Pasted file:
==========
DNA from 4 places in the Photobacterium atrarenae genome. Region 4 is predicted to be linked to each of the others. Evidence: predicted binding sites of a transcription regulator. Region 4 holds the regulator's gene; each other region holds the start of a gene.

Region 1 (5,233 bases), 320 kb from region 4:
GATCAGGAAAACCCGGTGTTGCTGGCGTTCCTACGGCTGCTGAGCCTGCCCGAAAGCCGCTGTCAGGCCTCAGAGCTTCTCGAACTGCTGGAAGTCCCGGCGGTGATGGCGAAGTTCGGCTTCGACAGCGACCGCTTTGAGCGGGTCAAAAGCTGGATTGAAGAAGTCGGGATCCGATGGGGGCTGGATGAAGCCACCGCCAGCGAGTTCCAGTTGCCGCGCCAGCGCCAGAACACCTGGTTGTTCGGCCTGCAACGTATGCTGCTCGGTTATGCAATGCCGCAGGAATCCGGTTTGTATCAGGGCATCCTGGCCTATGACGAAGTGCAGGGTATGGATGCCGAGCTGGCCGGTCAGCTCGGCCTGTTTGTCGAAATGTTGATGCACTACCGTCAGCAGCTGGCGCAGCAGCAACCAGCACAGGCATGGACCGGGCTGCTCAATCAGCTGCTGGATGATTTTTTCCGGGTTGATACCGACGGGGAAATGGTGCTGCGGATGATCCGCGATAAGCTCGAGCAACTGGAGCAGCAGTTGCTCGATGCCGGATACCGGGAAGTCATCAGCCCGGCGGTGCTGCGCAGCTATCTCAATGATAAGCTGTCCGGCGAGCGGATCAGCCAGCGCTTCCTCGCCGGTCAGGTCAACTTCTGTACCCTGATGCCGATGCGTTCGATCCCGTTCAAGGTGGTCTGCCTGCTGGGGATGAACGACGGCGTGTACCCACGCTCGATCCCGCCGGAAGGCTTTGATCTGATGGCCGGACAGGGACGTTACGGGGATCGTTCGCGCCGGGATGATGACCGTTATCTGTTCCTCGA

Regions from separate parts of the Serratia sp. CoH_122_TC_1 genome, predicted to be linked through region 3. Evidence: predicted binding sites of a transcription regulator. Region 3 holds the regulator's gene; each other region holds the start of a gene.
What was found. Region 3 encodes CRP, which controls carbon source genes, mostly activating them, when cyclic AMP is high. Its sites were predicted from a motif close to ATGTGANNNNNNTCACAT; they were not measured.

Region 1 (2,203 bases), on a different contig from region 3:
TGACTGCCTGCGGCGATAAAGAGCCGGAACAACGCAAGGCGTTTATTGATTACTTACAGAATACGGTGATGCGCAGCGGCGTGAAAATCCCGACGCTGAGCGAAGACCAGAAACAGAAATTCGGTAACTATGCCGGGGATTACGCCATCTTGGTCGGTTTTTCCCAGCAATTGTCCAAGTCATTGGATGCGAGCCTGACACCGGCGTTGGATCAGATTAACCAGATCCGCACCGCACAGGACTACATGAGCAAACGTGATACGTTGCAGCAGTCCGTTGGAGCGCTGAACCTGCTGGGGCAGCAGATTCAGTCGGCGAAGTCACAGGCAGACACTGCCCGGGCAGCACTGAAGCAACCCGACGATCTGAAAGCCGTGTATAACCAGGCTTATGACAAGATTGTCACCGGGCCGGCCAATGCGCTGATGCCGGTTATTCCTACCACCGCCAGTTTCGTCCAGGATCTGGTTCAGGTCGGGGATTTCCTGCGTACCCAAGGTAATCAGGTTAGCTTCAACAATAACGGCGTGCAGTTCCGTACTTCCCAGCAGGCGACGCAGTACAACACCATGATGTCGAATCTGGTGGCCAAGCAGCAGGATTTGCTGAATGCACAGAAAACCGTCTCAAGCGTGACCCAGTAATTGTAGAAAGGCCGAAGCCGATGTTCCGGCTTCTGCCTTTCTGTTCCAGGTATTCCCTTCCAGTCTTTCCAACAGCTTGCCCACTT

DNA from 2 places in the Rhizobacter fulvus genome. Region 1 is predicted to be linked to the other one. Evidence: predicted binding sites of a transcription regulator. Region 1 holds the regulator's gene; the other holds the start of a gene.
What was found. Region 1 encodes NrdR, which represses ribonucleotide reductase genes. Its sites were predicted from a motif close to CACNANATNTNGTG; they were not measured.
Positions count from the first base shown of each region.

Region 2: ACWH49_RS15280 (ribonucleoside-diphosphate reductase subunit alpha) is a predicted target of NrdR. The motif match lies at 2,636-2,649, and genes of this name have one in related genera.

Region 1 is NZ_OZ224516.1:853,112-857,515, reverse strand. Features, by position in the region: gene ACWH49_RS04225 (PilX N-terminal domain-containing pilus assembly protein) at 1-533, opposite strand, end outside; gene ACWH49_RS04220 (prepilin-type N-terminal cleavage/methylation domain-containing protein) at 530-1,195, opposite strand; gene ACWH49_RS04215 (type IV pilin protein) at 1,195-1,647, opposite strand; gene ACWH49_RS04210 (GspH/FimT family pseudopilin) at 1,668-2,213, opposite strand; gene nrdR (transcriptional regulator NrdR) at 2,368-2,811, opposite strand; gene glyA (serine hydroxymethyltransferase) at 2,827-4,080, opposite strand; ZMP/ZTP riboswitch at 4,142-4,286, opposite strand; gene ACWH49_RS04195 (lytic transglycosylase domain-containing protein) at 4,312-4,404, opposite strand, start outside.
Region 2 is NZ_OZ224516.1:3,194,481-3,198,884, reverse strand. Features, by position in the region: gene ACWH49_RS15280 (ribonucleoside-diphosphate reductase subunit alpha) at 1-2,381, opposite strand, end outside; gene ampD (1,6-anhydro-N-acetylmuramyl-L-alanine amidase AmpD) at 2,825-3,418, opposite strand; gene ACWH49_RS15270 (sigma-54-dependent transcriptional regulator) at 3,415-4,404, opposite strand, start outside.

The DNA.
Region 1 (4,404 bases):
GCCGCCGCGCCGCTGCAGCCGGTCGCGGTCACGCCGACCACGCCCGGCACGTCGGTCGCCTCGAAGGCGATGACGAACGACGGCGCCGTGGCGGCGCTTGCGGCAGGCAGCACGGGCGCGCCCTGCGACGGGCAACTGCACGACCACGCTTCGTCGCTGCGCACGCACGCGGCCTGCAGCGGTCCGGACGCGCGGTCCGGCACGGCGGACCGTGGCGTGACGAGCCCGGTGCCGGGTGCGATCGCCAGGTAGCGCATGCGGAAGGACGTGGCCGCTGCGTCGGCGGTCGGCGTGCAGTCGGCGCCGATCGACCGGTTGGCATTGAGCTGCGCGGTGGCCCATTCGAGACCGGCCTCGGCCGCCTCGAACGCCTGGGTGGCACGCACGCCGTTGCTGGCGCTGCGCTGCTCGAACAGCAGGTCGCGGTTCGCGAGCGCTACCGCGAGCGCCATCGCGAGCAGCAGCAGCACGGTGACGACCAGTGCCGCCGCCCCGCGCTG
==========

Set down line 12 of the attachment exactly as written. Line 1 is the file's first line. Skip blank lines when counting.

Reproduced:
Region 1 is NZ_OZ224516.1:853,112-857,515, reverse strand. Features, by position in the region: gene ACWH49_RS04225 (PilX N-terminal domain-containing pilus assembly protein) at 1-533, opposite strand, end outside; gene ACWH49_RS04220 (prepilin-type N-terminal cleavage/methylation domain-containing protein) at 530-1,195, opposite strand; gene ACWH49_RS04215 (type IV pilin protein) at 1,195-1,647, opposite strand; gene ACWH49_RS04210 (GspH/FimT family pseudopilin) at 1,668-2,213, opposite strand; gene nrdR (transcriptional regulator NrdR) at 2,368-2,811, opposite strand; gene glyA (serine hydroxymethyltransferase) at 2,827-4,080, opposite strand; ZMP/ZTP riboswitch at 4,142-4,286, opposite strand; gene ACWH49_RS04195 (lytic transglycosylase domain-containing protein) at 4,312-4,404, opposite strand, start outside.